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Arkhangelskoye Estate Museum
Arkhangelskoye Estate Museum Review
Yusupov's neoclassical palace forms the centerpiece of a striking group of 18th- and 19th-century buildings that make up the Arkhangelskoye Estate Museum. The main palace has been closed due to restoration work for many years, and although a few rooms have recently opened once again to visitors, the completion date for the rest of the building continues to be pushed back. Check with your hotel's concierge or your tour agency for the latest information.
The main palace complex was built at the end of the 18th century for Prince Golitsyn by the French architect Chevalier de Huerne. In 1810 the family fell upon hard times and sold the estate to a rich landlord, Yusupov, the onetime director of the imperial theaters and St. Petersburg's Hermitage Museum, and ambassador to several European lands.
The estate became home to Prince Yusupov's extraordinary art collection. The collection includes paintings by Boucher, Vigée-Lebrun, Hubert Robert, Roslin, Tiepolo, Van Dyck, and many others, as well as antique statues, furniture, mirrors, chandeliers, glassware, and china. Much of the priceless furniture once belonged to Marie Antoinette and Madame de Pompadour. There are also samples of fabrics, china, and glassware that were produced on the estate itself.
Allées and strolling lanes wind through the French Park, which is populated with statues and monuments commemorating royal visits. There's also a monument to Pushkin, whose favorite retreat was Arkhangelskoye. In the western part of the park is an interesting small pavilion, known as the Temple to the Memory of Catherine the Great, that depicts the empress as Themis, goddess of justice. Supposedly Yusupov turned the head of Russia's empress, renowned herself for having legions of lovers. This "temple" was built to complement a painting she had previously commissioned—one in which she was depicted as Venus, with Yusupov as Apollo.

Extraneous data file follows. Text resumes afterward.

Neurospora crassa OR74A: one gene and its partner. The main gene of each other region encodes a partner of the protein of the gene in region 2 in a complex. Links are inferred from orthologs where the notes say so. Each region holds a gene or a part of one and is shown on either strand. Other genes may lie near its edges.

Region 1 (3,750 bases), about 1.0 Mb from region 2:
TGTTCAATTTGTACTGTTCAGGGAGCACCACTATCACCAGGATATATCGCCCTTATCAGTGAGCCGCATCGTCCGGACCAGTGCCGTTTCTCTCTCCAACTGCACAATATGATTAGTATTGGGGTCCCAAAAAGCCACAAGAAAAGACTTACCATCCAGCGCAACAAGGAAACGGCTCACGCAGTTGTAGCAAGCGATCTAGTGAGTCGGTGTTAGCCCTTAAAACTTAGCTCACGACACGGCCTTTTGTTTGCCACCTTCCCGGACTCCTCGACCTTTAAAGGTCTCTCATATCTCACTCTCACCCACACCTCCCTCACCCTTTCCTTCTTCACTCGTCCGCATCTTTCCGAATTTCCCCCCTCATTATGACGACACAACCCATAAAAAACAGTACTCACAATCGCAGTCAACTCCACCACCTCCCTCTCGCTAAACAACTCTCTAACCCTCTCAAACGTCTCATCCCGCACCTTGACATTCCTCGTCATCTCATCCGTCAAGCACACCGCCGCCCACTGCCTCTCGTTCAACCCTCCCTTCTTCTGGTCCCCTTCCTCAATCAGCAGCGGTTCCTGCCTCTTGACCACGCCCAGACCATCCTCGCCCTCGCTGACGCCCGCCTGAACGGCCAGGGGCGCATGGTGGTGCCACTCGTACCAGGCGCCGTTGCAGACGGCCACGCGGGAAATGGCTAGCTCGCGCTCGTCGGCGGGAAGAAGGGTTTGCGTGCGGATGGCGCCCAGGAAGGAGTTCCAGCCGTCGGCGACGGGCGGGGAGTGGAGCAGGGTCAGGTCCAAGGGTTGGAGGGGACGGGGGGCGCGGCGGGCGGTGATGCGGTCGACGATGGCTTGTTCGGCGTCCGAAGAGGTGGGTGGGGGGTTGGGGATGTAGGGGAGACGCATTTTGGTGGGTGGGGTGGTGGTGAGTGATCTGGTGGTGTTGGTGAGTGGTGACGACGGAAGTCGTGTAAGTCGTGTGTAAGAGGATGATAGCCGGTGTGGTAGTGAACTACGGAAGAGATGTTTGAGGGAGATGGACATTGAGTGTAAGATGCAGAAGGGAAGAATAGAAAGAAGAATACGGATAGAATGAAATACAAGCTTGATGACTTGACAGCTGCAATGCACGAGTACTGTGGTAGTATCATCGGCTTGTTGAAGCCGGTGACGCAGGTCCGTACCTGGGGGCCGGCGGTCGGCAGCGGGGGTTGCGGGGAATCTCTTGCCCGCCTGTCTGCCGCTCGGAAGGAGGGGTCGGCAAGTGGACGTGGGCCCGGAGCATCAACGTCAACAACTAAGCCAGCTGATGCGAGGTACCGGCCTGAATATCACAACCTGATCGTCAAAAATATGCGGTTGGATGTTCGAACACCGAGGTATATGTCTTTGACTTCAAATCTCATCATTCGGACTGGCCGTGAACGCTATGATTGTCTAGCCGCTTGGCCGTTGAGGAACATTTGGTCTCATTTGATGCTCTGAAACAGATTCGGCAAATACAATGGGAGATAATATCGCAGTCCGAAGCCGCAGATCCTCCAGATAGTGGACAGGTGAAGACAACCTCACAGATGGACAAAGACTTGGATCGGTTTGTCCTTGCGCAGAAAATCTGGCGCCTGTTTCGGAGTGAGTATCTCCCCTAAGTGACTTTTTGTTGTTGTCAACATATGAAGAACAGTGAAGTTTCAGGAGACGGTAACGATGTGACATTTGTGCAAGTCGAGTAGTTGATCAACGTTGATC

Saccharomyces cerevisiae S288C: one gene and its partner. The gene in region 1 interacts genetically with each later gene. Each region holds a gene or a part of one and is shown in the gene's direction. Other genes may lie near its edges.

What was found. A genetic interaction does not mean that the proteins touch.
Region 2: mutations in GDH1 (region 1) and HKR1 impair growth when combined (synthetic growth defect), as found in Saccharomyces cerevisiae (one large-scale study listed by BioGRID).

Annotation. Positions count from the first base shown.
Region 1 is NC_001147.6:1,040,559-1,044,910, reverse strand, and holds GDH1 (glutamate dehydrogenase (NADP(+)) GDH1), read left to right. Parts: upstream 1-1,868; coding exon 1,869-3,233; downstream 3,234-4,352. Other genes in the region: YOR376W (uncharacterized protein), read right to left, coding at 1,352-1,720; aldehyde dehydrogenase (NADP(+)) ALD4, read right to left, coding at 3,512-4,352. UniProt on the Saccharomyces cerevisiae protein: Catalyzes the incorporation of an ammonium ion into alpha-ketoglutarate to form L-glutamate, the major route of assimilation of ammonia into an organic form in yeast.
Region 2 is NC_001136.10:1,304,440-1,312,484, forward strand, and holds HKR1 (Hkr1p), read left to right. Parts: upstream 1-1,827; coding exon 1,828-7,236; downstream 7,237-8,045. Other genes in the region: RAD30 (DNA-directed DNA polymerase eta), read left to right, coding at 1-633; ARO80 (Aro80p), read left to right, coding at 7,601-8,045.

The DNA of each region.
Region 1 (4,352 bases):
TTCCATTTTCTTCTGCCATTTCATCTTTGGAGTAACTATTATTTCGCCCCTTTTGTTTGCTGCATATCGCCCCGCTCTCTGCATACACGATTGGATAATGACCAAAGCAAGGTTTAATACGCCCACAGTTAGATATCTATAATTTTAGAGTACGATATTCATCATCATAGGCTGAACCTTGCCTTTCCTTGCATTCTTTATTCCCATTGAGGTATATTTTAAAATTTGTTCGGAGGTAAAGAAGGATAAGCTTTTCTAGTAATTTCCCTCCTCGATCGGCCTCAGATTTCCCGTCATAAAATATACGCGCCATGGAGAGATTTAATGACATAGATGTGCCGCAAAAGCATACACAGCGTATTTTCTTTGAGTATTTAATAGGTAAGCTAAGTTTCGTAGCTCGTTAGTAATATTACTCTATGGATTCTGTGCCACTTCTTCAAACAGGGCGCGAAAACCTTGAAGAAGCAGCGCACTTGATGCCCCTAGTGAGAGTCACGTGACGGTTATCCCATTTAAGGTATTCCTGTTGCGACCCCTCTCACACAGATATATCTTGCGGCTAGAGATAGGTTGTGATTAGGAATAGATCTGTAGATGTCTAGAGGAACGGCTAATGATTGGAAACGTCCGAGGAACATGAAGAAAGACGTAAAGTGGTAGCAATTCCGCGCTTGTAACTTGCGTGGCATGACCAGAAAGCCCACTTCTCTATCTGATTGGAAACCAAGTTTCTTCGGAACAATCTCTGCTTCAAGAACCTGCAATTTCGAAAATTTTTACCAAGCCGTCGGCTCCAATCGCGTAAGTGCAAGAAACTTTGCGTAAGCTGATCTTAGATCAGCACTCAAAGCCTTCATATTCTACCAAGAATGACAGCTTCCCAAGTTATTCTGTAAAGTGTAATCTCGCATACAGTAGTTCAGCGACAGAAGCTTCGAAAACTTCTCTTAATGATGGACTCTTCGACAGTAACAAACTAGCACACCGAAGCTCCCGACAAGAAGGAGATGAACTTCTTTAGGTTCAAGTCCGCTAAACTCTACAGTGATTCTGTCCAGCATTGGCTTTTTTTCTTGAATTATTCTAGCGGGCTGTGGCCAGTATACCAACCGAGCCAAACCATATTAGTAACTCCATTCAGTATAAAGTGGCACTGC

Back outside the estate grounds on the right-hand side of the main road stands the Estate (Serf) Theater, built in 1817 by the serf architect Ivanov. Currently a museum, the theater originally seated 400 and was the home of the biggest and best-known company of serf actors in Russia. Serf theaters first appeared in Russia in the mid-18th century and disappeared after 1861, when Tsar Alexander II freed the serfs. Although serf theaters existed even in the most remote rural parts of Russia, the most prominent was housed by the Sheremetyev family at their Kuskovo estate (the theater was later moved to the Ostankino estate to the north of Moscow). The star of the troupe was the actress Praskovya Kovalyova-Zhemchugova (1768-1803), who played more than 50 opera roles during her short stage career. By 1798, when Count Nikolai Sheremetyev freed her from serfdom, she was already suffering from the tuberculosis that would later take her life. The actress and the count married in secret in 1801; she died two years later, shortly after giving birth to their son. In his summer serf theater in Arkhangelskoye, Prince Nikolai Yusupov also favored weekly opera performances as well as dance shows with rich stage decorations. The well-preserved stage decorations are by the Venetian artist Pietrodi Gonzaga.
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